A fuller brush with fame: Bob Fuller with a group of students taken on his last day teaching at OPRF.Courtesy KEVIN BRY

They are coming. They are returning to these villages from all over the country. They are coming from local communities, too, to join current Oak Parkers and River Foresters.

Some are professional musicians and music educators, while some are church or community choir members. Some have not sung in a choral setting for many years.

But they are coming together — upward of 200 OPRF alums — to honor the man and once more sing under the choral direction of Bob Fuller.

“Fullerfest,” a concert featuring not only returning alums but also current students in OPRF’s A Cappella Choir, will take place, the evening of Saturday, Sept. 15, in the high school’s main auditorium. The concert, the proceeds of which will be distributed among charitable organizations, celebrates the teaching career of Robert Fuller, the former choral director and music department faculty member at OPRF from 1978-1992. It will be the culmination of months of planning and two days of rehearsal.

“I’m overwhelmed. I really can’t say what it means to me without becoming emotional,” said Fuller. When asked how it is that so many former students would return for such an event, he attributed it to “the fact that they liked what we did and want to get together and do it again.”

Those who have known Bob Fuller are not surprised at his humility. It is just one of many qualities that endeared him to his students.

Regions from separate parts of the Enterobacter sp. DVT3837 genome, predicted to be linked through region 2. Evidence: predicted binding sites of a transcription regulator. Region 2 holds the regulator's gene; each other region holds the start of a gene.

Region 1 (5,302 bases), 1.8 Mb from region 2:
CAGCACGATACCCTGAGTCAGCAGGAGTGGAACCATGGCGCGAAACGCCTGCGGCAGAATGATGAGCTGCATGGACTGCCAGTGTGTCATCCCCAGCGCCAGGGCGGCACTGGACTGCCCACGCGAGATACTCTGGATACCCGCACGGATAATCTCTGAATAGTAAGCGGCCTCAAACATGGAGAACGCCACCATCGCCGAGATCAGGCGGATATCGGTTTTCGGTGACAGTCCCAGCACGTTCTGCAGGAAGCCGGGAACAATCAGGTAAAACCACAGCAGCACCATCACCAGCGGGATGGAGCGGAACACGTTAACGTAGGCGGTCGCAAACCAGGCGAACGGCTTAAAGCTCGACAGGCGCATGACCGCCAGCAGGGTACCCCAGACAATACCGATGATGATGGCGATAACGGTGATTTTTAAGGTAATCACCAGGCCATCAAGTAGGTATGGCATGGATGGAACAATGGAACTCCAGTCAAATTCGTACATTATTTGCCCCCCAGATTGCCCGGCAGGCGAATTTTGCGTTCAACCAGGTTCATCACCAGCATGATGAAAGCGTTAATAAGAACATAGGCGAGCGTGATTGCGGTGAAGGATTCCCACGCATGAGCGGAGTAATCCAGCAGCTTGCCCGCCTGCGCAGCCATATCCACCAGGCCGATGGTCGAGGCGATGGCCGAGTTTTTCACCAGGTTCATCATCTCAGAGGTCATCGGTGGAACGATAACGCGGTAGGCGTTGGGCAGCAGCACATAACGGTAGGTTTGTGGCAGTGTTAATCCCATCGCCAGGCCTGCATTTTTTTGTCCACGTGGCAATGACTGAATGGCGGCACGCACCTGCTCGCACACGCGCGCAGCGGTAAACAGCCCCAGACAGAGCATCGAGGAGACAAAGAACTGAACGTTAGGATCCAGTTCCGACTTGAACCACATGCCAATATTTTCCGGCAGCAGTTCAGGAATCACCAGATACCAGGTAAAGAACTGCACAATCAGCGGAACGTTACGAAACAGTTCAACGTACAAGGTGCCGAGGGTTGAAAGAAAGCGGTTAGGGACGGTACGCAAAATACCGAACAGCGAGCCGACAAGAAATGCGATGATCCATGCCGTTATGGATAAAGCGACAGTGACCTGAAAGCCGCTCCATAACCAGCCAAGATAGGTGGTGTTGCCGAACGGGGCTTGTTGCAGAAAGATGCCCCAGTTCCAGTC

“Mr. Fuller had us sing fantastic, challenging music,” said Amy Anderson de Jong, who was awarded the high school’s Tradition of Excellence award for her professional music career. “He taught us skills, got us to listen, and inspired us to join together and draw beauty out of the air with our voices. To me it was magic.”

Robert Fuller was born in Arkansas, worked in music education and directed church choirs before coming to OPRF at the invitation of then-Music Department Chair Jack Wirtz in 1978.

At the age of 15, Fuller was stricken with polio and, as a result, walked with the aide of leg braces. About his disability, Fuller said, “You make an effort to do the things you can do.”

The things he has done included not only living in New York City while studying and working in music, but traveling to Europe with and without generations of OPRF students. In recent years, he has spent time with his children and grandchildren and has gone on occasional fishing trips to Canada. He has been assisted all along by his wife (and childhood sweetheart), Anita.

“I knew Bob before and after he had polio, and I was a registered nurse,” she said. “There was never any doubt we could make it.”

“I didn’t realize at the time how lucky I was to have such a role model,” said Diana Elizabeth Jordan, a Tradition of Excellence recipient for her work as an actor and disabilities activist. “I didn’t have a lot of role models who had a disability … and he encouraged me artistically but he also made me work for it,” Jordan added.

So deep are the feelings for this man that this is not the first such reunion honoring him and it will not be the last. Fuller was the founding director of the Oak Park-based Heritage Chorale, which honored him with a concert in the late 1990s. There was a concert at OPRF honoring both Fuller and Jack Wirtz, in 2001. And an Arkansas high school he taught at is planning an event next year.

His former students can’t stop showing their admiration, appreciation and love for Bob Fuller. Like birds flying homeward, an image a number of his favorite choral pieces evoke, his students keep coming back to him.

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